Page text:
Silence is true wisdom’s best reply. – Euripides
What does that mean?
This quote is kind of short and out of context. That makes it very dependent on the situation. What I have experienced (from both sides of the quote) is that often times offering advice simply leads to an argument.
You have a suggestion, a perceived bit of wisdom to impart to another, and they jump all over you for trying to help. What you may not have noticed is that they were not asking for help, but simply listing the excuses for why they couldn’t accomplish something.
Other times, there is nothing you can say. This is most true in times of loss or grief. Often, your silence is the best and most helpful thing you can give to them. When have you seen silence used as the best way to console someone?
And then there is the situation where silence is the best reply to a fool. Some people are unwilling to listen, and are certain of their position. Anything you offer will be met with hostility, because you are obviously attacking them.
Why is silence important?
If you have spent any time playing music, you know that from time to time there are rests. Times when you are not playing. A little bit of silence between the other notes. Imagine a symphony where there were no rests, where every instrument had to play all the time.
That would be a bit messy, wouldn’t it? How would any instrument manage a solo, or bring a melodic bit to the front, so it could be heard and identified? Similarly, I imagine we have all been in a conversation with someone who seemingly can breathe while still talking, never taking a rest.
Besides allowing others (musical or people) to be clearly heard, silence allows for others to take their turn. Silence can also be important in itself. There are times when quiet is very nice. Right now, the rest of the family is nearly invisible, quietly reading to themselves. Silence can be relaxing and restorative as well, and that’s a wise thing to do, from time to time.
Where can I apply this in my life?
Unless you are that person who talks non-stop and never lets anyone else get a word in, you probably already use silence from time to time. But the question implied from the quote is how wisdom uses silence, and when it is the best reply.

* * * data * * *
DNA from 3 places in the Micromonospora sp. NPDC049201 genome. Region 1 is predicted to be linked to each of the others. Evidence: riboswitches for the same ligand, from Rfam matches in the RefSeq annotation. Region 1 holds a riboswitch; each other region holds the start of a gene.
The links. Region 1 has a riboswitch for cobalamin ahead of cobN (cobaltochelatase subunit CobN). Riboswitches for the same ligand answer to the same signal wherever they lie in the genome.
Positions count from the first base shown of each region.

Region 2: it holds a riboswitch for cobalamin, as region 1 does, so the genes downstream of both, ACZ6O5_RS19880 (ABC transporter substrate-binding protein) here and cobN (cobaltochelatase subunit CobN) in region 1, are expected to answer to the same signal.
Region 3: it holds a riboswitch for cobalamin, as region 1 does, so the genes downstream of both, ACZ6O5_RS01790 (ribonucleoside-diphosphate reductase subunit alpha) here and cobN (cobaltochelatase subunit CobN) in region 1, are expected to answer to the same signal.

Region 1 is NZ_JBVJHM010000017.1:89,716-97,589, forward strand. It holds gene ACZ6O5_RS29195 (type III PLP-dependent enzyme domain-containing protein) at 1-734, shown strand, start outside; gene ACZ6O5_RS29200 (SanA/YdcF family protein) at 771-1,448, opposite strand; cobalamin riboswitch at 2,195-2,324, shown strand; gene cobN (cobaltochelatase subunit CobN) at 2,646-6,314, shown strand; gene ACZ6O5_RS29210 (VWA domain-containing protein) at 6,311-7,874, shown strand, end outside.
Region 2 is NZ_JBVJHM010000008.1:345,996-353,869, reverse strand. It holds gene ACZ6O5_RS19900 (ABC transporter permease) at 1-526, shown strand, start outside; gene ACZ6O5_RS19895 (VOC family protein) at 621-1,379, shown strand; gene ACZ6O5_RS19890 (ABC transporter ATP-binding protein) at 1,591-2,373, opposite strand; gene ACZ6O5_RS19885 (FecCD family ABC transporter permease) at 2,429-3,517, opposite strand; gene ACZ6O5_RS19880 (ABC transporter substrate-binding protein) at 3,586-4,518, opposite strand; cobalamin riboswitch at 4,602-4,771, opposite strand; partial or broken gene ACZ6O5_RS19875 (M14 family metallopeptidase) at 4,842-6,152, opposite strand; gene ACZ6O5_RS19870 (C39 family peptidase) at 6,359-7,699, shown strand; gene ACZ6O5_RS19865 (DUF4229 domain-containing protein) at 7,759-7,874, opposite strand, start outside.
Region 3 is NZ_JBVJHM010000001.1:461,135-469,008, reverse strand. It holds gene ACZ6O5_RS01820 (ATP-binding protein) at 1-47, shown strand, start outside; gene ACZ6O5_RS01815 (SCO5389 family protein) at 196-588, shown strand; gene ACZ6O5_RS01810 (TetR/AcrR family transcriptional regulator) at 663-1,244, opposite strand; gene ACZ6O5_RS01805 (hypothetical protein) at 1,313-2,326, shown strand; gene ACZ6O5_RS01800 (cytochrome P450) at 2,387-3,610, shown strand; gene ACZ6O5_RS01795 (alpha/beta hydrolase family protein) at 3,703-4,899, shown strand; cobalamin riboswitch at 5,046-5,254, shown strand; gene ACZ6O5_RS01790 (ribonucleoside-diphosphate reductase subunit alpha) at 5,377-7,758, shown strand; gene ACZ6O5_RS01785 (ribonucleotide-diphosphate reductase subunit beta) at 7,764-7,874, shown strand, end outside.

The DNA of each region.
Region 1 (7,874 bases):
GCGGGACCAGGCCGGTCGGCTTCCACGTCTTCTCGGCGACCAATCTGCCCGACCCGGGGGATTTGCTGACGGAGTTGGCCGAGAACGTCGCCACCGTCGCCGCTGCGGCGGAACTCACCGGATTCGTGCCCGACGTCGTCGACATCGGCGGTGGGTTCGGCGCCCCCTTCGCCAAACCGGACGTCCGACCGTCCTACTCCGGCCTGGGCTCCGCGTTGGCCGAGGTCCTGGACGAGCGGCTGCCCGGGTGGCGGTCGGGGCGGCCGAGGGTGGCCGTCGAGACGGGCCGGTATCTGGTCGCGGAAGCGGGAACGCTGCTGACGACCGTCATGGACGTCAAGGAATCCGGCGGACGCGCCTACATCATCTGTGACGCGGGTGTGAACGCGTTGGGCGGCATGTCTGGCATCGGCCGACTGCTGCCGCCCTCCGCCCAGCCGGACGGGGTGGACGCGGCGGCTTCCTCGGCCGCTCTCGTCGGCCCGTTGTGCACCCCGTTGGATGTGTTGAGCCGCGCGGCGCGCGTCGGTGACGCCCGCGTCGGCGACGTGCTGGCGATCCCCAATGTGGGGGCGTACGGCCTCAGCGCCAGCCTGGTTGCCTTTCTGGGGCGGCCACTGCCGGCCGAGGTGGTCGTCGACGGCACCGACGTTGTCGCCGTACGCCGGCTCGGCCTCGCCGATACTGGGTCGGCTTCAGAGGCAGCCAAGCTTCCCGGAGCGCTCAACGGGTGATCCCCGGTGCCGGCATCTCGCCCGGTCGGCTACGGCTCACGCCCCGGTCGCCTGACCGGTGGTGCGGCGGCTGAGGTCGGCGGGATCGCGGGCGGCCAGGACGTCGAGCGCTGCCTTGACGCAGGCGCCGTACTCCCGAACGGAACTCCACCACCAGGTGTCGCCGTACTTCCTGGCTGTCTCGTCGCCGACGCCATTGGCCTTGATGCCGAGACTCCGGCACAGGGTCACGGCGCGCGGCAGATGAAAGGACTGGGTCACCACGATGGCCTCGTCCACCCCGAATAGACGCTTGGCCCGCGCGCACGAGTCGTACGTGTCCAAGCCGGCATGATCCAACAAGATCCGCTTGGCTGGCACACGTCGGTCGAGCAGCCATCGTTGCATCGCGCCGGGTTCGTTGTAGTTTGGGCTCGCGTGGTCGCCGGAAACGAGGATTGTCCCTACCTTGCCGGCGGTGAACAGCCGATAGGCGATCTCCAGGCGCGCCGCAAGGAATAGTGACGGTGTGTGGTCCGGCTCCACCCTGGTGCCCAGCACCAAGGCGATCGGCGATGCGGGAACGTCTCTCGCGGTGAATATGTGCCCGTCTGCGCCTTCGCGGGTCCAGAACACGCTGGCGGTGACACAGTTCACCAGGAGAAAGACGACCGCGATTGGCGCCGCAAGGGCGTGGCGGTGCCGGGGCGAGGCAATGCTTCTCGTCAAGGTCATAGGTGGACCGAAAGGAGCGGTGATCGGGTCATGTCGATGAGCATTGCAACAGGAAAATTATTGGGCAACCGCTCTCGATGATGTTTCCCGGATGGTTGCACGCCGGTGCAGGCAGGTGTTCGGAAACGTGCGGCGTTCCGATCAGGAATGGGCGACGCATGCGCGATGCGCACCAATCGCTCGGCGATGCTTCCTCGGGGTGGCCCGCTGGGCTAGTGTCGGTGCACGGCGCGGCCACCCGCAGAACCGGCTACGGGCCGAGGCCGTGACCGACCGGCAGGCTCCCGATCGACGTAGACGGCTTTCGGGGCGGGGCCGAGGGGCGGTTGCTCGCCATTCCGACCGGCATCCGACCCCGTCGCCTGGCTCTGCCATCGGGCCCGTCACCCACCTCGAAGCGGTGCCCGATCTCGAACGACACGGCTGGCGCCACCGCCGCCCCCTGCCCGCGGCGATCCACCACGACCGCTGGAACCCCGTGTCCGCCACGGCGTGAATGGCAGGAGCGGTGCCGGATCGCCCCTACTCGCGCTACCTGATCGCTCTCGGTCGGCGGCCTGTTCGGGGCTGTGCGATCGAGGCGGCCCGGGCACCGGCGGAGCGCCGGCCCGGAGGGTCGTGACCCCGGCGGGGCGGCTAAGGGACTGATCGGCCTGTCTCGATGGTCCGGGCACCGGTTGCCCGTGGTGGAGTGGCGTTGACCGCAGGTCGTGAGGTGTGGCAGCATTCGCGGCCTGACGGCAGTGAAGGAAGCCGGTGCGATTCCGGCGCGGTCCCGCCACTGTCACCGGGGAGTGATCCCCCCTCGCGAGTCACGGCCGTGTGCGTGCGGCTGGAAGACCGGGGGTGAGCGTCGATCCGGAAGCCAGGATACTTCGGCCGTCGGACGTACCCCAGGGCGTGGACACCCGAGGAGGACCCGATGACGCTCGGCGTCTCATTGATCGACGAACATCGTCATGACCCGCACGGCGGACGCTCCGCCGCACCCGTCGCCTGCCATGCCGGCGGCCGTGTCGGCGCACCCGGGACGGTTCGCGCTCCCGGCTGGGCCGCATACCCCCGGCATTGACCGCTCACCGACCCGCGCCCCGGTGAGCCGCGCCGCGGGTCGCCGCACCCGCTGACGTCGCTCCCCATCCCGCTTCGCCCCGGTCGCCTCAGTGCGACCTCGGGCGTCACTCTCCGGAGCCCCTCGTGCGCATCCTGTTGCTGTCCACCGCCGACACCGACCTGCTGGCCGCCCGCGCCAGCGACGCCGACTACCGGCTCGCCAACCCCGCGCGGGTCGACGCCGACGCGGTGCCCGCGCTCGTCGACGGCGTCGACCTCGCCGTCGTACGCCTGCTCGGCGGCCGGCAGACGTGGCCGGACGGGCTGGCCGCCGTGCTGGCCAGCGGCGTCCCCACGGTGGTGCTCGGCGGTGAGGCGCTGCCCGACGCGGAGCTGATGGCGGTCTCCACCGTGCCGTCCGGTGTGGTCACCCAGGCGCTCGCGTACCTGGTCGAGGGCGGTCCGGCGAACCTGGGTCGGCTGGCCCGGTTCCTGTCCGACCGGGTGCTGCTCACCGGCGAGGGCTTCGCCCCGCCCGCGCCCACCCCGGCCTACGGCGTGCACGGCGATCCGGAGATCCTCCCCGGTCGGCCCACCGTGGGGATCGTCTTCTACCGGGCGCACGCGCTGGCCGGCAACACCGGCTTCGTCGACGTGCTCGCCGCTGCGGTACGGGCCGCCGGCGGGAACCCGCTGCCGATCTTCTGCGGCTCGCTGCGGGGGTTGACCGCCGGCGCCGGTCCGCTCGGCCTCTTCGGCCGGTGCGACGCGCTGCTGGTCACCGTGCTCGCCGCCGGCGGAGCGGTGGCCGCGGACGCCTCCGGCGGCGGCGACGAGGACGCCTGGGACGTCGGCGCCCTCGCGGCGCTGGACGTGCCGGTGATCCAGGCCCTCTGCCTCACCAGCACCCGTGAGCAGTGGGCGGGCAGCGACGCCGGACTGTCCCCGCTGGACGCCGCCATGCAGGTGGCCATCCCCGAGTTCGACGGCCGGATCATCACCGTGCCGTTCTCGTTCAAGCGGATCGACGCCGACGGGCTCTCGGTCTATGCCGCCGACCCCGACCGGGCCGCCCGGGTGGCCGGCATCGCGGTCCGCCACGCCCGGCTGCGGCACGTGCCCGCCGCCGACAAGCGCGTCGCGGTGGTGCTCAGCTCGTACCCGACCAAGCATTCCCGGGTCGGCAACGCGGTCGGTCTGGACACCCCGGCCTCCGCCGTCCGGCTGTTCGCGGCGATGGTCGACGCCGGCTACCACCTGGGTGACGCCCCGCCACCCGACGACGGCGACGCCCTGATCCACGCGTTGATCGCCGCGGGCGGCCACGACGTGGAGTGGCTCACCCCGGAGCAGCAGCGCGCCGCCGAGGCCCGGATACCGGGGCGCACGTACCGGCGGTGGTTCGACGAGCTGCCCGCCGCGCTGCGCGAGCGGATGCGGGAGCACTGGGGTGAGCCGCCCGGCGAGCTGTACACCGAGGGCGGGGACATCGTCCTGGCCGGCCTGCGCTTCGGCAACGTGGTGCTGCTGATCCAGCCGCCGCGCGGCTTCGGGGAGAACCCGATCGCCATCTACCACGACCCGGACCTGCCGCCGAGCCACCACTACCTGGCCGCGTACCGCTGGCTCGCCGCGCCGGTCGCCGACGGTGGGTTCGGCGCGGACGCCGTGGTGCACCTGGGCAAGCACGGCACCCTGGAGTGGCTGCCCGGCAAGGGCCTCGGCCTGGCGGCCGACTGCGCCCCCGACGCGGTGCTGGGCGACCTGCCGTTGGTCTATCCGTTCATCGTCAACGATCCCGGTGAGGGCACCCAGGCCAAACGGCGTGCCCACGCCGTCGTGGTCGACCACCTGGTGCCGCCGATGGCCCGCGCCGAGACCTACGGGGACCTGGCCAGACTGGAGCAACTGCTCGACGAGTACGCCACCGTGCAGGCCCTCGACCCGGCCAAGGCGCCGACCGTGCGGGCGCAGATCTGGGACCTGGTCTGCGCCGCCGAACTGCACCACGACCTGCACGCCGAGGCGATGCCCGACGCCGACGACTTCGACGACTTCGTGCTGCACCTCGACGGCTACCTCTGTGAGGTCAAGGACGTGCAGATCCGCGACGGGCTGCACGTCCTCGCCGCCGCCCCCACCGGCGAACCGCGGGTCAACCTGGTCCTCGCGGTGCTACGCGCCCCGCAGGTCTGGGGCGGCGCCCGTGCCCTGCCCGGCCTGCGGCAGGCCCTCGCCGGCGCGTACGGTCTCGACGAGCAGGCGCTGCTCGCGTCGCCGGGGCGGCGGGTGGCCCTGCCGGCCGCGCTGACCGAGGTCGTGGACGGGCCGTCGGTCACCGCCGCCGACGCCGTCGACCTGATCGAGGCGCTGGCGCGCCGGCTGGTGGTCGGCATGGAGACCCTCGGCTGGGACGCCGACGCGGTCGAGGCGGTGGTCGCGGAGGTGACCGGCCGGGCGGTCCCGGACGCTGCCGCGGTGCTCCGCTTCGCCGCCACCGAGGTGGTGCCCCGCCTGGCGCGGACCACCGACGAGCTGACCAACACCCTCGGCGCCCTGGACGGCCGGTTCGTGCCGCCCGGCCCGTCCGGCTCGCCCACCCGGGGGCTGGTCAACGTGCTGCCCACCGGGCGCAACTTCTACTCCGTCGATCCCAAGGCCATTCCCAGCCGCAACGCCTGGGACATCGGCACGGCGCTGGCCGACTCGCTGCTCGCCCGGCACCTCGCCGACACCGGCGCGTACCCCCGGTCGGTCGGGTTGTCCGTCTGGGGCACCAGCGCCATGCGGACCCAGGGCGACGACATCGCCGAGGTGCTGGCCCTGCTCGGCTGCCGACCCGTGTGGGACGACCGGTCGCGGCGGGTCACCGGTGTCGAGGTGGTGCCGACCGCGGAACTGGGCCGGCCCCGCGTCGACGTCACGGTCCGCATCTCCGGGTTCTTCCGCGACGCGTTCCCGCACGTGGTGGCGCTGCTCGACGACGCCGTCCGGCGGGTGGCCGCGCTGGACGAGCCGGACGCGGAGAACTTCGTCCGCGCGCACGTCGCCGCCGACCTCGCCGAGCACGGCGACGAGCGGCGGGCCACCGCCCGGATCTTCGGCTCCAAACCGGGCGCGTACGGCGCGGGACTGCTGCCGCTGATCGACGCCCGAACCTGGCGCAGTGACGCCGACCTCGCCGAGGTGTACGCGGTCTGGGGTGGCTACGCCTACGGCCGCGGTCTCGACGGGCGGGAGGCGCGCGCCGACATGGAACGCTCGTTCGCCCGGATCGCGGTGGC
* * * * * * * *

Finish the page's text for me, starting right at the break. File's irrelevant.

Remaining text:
The most obvious, to me at least, use of silence as a reply is to the rhetorical question. The proper answer to a question for which the person asking already knows the answer, is silence. The silence allows them to consider the question, and come to the proper answer without outside help.
It also forces them to acknowledge that they already knew the answer, and that they can no longer claim ignorance of the answer. For many, this is a tough way to learn a lesson, but if you keep answering the question, they won’t learn as quickly or as well.
Then there is the situation where words simply do not apply. Something tragic or something with great emotional impact has occurred. What do you say? Are there words which will suffice? What can you say to provide comfort? What can you say to help make sense of what happened?
What about the know-it-all who doesn’t really know it all? Will provoking them with the truth help the situation? Do you enjoy arguing with fools? Do you like fighting a battle which will annoy others in the room, and never ever change the other person’s mind?
What other times would silence be the wisest course of action? When someone asks not so much a question as a time-bomb (“Does this dress make me look fat?”), that might be a time to be quiet. Not that any of us have actually been in a situation like that, right?
What about when you have asked a question and the other person has avoided answering. Do you move on to another question, or do you ask it again, and then be silent, and let them sit in the silence, knowing their last attempt to not answer the question was noticed and will not be tolerated?
There are many times in our lives where talking is appropriate. There are other times when silence is the proper course. Wise people learn which time is which, and learn to hold their tongue when silence is appropriate.
From: Twitter, @MaleAlpha7
confirmed at : http://www.brainyquote.com/quotes/quotes/e/euripides131609.html
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